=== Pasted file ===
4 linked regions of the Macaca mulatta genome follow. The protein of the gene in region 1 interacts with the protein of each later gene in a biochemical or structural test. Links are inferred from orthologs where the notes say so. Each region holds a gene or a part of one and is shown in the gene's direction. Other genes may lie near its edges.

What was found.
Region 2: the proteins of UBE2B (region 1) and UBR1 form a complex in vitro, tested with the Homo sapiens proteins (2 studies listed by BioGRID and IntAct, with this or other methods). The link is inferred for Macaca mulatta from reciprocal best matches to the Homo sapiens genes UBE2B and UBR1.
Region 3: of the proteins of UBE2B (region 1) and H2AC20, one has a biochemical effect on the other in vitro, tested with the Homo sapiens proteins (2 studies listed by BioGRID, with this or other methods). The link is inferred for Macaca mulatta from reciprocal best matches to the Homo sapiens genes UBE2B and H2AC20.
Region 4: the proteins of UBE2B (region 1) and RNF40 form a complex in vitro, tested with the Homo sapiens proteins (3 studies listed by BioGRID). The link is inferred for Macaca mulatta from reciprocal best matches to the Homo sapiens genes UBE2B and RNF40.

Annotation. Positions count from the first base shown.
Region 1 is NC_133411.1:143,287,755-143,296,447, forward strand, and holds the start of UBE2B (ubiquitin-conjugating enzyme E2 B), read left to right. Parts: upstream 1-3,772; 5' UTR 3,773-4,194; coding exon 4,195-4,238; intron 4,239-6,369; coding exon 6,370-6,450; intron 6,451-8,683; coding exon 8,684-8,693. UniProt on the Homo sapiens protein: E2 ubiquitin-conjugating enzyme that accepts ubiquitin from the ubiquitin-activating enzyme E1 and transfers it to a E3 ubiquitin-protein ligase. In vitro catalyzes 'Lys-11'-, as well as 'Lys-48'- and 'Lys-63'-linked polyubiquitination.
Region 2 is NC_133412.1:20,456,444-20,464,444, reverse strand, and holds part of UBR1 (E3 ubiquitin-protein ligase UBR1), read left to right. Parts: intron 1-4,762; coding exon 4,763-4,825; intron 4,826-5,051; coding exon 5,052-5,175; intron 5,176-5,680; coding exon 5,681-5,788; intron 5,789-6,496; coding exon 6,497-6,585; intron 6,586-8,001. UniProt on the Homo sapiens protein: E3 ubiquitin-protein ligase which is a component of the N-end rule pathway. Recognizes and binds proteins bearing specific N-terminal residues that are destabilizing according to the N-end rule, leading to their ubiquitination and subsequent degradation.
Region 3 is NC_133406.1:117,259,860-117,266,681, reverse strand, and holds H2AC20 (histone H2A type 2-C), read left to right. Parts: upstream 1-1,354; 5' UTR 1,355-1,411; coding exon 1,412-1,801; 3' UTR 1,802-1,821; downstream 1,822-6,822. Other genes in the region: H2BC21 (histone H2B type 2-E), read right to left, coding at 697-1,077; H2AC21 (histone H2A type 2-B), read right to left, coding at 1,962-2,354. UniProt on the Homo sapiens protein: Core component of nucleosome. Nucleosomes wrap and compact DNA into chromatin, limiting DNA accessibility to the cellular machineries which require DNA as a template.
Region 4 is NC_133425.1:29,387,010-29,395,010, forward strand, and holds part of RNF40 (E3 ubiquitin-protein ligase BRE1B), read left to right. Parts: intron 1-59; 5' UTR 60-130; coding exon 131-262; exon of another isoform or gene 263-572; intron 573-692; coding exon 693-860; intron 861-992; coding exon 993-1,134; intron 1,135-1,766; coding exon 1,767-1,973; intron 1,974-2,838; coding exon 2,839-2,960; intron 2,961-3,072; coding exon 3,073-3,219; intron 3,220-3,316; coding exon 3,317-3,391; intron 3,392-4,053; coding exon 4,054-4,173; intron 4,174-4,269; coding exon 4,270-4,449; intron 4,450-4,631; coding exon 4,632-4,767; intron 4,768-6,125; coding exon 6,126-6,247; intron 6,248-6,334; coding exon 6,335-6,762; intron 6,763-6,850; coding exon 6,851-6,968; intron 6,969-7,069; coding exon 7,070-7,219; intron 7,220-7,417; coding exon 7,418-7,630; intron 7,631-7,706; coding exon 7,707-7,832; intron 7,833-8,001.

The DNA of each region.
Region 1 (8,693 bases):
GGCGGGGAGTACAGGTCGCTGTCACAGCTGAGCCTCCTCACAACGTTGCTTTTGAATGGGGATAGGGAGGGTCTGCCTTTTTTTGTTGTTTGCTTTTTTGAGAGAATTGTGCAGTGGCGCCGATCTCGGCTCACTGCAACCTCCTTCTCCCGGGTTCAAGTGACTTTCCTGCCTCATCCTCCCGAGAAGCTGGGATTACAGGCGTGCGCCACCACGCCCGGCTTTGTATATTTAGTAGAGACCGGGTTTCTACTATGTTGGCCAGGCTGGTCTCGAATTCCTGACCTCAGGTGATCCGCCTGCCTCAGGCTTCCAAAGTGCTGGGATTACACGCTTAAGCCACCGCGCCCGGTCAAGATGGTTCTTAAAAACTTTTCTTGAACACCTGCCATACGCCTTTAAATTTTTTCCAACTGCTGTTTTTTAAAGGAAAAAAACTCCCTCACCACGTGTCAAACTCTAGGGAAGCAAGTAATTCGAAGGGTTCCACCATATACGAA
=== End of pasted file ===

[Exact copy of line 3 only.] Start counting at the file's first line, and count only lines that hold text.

Region 2: the proteins of UBE2B (region 1) and UBR1 form a complex in vitro, tested with the Homo sapiens proteins (2 studies listed by BioGRID and IntAct, with this or other methods). The link is inferred for Macaca mulatta from reciprocal best matches to the Homo sapiens genes UBE2B and UBR1.